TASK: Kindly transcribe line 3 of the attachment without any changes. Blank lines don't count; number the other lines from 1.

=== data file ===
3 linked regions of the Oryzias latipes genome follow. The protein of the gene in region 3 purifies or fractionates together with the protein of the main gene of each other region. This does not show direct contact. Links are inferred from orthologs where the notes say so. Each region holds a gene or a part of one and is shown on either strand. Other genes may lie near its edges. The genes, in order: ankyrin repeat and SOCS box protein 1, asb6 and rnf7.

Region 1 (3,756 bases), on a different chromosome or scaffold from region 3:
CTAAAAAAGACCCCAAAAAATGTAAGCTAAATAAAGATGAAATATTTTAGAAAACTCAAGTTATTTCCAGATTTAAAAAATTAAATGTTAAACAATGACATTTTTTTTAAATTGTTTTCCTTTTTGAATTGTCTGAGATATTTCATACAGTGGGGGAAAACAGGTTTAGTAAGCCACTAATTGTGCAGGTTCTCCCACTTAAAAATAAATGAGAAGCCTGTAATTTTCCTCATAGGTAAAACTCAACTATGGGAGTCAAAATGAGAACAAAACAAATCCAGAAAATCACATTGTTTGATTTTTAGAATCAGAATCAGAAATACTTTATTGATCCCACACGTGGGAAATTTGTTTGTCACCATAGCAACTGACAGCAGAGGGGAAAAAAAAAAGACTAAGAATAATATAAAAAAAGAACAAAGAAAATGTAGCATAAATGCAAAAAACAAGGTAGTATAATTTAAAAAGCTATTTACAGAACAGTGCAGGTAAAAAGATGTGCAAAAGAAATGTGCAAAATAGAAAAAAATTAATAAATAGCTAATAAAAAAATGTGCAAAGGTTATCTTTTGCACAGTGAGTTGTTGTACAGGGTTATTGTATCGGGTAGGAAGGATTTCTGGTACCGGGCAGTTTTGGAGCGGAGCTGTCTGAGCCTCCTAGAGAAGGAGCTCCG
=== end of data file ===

CTAAAAAAGACCCCAAAAAATGTAAGCTAAATAAAGATGAAATATTTTAGAAAACTCAAGTTATTTCCAGATTTAAAAAATTAAATGTTAAACAATGACATTTTTTTTAAATTGTTTTCCTTTTTGAATTGTCTGAGATATTTCATACAGTGGGGGAAAACAGGTTTAGTAAGCCACTAATTGTGCAGGTTCTCCCACTTAAAAATAAATGAGAAGCCTGTAATTTTCCTCATAGGTAAAACTCAACTATGGGAGTCAAAATGAGAACAAAACAAATCCAGAAAATCACATTGTTTGATTTTTAGAATCAGAATCAGAAATACTTTATTGATCCCACACGTGGGAAATTTGTTTGTCACCATAGCAACTGACAGCAGAGGGGAAAAAAAAAAGACTAAGAATAATATAAAAAAAGAACAAAGAAAATGTAGCATAAATGCAAAAAACAAGGTAGTATAATTTAAAAAGCTATTTACAGAACAGTGCAGGTAAAAAGATGTGCAAAAGAAATGTGCAAAATAGAAAAAAATTAATAAATAGCTAATAAAAAAATGTGCAAAGGTTATCTTTTGCACAGTGAGTTGTTGTACAGGGTTATTGTATCGGGTAGGAAGGATTTCTGGTACCGGGCAGTTTTGGAGCGGAGCTGTCTGAGCCTCCTAGAGAAGGAGCTCCG